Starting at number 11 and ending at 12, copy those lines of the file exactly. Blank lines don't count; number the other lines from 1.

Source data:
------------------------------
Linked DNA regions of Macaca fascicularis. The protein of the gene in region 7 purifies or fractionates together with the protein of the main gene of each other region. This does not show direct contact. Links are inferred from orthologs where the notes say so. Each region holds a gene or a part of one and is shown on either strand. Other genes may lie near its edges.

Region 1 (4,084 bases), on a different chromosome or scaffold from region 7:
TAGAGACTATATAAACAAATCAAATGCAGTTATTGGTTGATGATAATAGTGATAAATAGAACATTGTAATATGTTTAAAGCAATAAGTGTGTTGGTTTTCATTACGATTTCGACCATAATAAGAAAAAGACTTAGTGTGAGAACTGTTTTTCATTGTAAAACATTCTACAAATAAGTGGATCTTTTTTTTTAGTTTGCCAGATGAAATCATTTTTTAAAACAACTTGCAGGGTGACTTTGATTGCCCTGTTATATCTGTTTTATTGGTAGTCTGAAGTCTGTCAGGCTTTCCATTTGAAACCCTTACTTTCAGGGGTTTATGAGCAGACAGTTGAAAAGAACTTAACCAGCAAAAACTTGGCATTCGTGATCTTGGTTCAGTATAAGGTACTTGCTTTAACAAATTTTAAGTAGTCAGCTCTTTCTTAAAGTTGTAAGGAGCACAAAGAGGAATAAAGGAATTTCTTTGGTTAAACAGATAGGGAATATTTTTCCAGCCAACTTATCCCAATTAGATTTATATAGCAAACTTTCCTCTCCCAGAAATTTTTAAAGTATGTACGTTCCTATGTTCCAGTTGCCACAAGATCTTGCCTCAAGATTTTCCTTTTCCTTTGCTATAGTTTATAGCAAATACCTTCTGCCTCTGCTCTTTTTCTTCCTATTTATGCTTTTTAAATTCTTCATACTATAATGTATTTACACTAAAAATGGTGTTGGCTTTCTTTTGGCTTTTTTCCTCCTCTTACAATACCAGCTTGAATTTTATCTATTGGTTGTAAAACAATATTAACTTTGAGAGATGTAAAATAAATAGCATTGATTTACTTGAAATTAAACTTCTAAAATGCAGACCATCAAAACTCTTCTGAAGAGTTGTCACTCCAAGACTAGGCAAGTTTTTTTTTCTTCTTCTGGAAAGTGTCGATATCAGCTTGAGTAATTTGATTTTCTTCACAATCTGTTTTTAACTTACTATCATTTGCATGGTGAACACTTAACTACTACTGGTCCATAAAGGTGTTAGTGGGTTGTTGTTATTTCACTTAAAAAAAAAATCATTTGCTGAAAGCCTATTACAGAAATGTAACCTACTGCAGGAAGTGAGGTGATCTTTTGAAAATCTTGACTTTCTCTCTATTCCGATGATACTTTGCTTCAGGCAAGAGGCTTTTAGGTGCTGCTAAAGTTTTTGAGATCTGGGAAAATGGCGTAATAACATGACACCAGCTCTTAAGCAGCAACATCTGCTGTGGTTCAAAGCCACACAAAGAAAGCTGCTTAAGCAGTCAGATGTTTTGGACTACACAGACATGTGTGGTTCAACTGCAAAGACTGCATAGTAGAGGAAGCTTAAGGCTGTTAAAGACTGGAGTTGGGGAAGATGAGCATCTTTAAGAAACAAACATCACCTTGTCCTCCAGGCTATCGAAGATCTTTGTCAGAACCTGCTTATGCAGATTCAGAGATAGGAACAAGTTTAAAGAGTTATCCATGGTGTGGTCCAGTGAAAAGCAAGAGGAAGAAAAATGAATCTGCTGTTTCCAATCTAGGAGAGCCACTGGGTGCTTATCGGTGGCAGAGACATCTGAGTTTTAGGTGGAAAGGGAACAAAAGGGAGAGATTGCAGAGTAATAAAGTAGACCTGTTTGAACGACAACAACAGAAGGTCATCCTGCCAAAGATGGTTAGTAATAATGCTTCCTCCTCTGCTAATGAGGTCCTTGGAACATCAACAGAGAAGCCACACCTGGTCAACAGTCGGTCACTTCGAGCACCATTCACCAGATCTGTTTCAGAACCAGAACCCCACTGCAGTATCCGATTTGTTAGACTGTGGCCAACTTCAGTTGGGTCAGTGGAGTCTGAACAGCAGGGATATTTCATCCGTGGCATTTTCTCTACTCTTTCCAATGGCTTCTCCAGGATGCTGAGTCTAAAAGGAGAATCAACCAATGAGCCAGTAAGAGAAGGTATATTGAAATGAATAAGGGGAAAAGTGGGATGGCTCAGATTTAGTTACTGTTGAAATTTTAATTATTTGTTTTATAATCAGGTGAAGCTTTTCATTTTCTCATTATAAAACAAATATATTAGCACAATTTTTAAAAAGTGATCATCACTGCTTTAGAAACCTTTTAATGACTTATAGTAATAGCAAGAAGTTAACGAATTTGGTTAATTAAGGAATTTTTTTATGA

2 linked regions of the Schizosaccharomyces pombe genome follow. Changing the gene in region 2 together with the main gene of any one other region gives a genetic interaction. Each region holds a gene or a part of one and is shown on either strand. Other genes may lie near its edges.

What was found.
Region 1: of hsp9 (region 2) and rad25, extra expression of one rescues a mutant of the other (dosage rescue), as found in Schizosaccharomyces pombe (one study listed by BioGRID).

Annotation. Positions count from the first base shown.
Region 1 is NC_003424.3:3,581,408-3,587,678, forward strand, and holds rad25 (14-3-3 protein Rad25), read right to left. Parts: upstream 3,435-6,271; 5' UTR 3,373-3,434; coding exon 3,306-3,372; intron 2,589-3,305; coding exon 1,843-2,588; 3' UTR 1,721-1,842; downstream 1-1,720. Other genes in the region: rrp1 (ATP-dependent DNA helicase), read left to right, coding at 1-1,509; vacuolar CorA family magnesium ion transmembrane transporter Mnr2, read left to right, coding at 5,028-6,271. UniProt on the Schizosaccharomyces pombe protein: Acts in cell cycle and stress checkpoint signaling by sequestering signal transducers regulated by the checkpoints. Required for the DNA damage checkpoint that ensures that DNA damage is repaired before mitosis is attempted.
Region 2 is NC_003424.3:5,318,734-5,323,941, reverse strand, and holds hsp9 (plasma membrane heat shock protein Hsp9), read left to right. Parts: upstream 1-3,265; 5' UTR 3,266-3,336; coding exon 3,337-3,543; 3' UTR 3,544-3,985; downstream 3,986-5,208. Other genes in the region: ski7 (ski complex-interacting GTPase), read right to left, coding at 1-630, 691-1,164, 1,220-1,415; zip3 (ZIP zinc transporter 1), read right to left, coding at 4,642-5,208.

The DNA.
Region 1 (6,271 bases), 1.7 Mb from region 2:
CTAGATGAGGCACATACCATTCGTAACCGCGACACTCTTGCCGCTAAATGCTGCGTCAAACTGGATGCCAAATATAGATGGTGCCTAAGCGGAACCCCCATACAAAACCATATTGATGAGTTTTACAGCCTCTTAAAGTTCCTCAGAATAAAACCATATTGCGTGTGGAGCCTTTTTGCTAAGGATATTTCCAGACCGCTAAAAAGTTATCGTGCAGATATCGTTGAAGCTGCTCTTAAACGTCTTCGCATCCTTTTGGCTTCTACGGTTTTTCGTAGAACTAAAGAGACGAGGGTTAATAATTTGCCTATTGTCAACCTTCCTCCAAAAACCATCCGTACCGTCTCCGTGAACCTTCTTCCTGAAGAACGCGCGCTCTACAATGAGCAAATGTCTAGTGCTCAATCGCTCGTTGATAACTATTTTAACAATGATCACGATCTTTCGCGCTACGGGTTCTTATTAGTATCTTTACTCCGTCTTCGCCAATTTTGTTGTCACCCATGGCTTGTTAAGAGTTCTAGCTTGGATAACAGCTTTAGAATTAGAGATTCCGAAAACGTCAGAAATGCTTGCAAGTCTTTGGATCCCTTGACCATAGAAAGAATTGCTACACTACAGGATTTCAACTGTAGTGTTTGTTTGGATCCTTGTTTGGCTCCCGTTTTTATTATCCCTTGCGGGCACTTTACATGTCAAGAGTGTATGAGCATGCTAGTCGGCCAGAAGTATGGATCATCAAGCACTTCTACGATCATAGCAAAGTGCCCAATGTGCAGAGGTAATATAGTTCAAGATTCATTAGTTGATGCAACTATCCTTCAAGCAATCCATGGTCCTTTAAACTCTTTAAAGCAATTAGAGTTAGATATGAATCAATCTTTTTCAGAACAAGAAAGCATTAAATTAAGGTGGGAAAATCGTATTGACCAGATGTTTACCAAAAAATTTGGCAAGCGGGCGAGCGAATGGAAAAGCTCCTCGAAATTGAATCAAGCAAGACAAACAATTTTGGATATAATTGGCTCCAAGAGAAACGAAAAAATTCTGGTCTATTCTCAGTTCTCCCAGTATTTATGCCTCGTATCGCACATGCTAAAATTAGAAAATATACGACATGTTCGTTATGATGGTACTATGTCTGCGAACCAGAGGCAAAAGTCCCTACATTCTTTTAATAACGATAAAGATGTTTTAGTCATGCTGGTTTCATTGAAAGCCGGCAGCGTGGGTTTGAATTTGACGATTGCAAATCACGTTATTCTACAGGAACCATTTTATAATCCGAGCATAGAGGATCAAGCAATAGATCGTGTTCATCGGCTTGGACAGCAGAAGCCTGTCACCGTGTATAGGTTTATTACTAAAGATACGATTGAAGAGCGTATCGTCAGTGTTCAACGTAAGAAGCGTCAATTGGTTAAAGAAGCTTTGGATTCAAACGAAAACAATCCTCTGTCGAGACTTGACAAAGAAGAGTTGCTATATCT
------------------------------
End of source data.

Region 1 (6,271 bases), 1.7 Mb from region 2:
CTAGATGAGGCACATACCATTCGTAACCGCGACACTCTTGCCGCTAAATGCTGCGTCAAACTGGATGCCAAATATAGATGGTGCCTAAGCGGAACCCCCATACAAAACCATATTGATGAGTTTTACAGCCTCTTAAAGTTCCTCAGAATAAAACCATATTGCGTGTGGAGCCTTTTTGCTAAGGATATTTCCAGACCGCTAAAAAGTTATCGTGCAGATATCGTTGAAGCTGCTCTTAAACGTCTTCGCATCCTTTTGGCTTCTACGGTTTTTCGTAGAACTAAAGAGACGAGGGTTAATAATTTGCCTATTGTCAACCTTCCTCCAAAAACCATCCGTACCGTCTCCGTGAACCTTCTTCCTGAAGAACGCGCGCTCTACAATGAGCAAATGTCTAGTGCTCAATCGCTCGTTGATAACTATTTTAACAATGATCACGATCTTTCGCGCTACGGGTTCTTATTAGTATCTTTACTCCGTCTTCGCCAATTTTGTTGTCACCCATGGCTTGTTAAGAGTTCTAGCTTGGATAACAGCTTTAGAATTAGAGATTCCGAAAACGTCAGAAATGCTTGCAAGTCTTTGGATCCCTTGACCATAGAAAGAATTGCTACACTACAGGATTTCAACTGTAGTGTTTGTTTGGATCCTTGTTTGGCTCCCGTTTTTATTATCCCTTGCGGGCACTTTACATGTCAAGAGTGTATGAGCATGCTAGTCGGCCAGAAGTATGGATCATCAAGCACTTCTACGATCATAGCAAAGTGCCCAATGTGCAGAGGTAATATAGTTCAAGATTCATTAGTTGATGCAACTATCCTTCAAGCAATCCATGGTCCTTTAAACTCTTTAAAGCAATTAGAGTTAGATATGAATCAATCTTTTTCAGAACAAGAAAGCATTAAATTAAGGTGGGAAAATCGTATTGACCAGATGTTTACCAAAAAATTTGGCAAGCGGGCGAGCGAATGGAAAAGCTCCTCGAAATTGAATCAAGCAAGACAAACAATTTTGGATATAATTGGCTCCAAGAGAAACGAAAAAATTCTGGTCTATTCTCAGTTCTCCCAGTATTTATGCCTCGTATCGCACATGCTAAAATTAGAAAATATACGACATGTTCGTTATGATGGTACTATGTCTGCGAACCAGAGGCAAAAGTCCCTACATTCTTTTAATAACGATAAAGATGTTTTAGTCATGCTGGTTTCATTGAAAGCCGGCAGCGTGGGTTTGAATTTGACGATTGCAAATCACGTTATTCTACAGGAACCATTTTATAATCCGAGCATAGAGGATCAAGCAATAGATCGTGTTCATCGGCTTGGACAGCAGAAGCCTGTCACCGTGTATAGGTTTATTACTAAAGATACGATTGAAGAGCGTATCGTCAGTGTTCAACGTAAGAAGCGTCAATTGGTTAAAGAAGCTTTGGATTCAAACGAAAACAATCCTCTGTCGAGACTTGACAAAGAAGAGTTGCTATATCT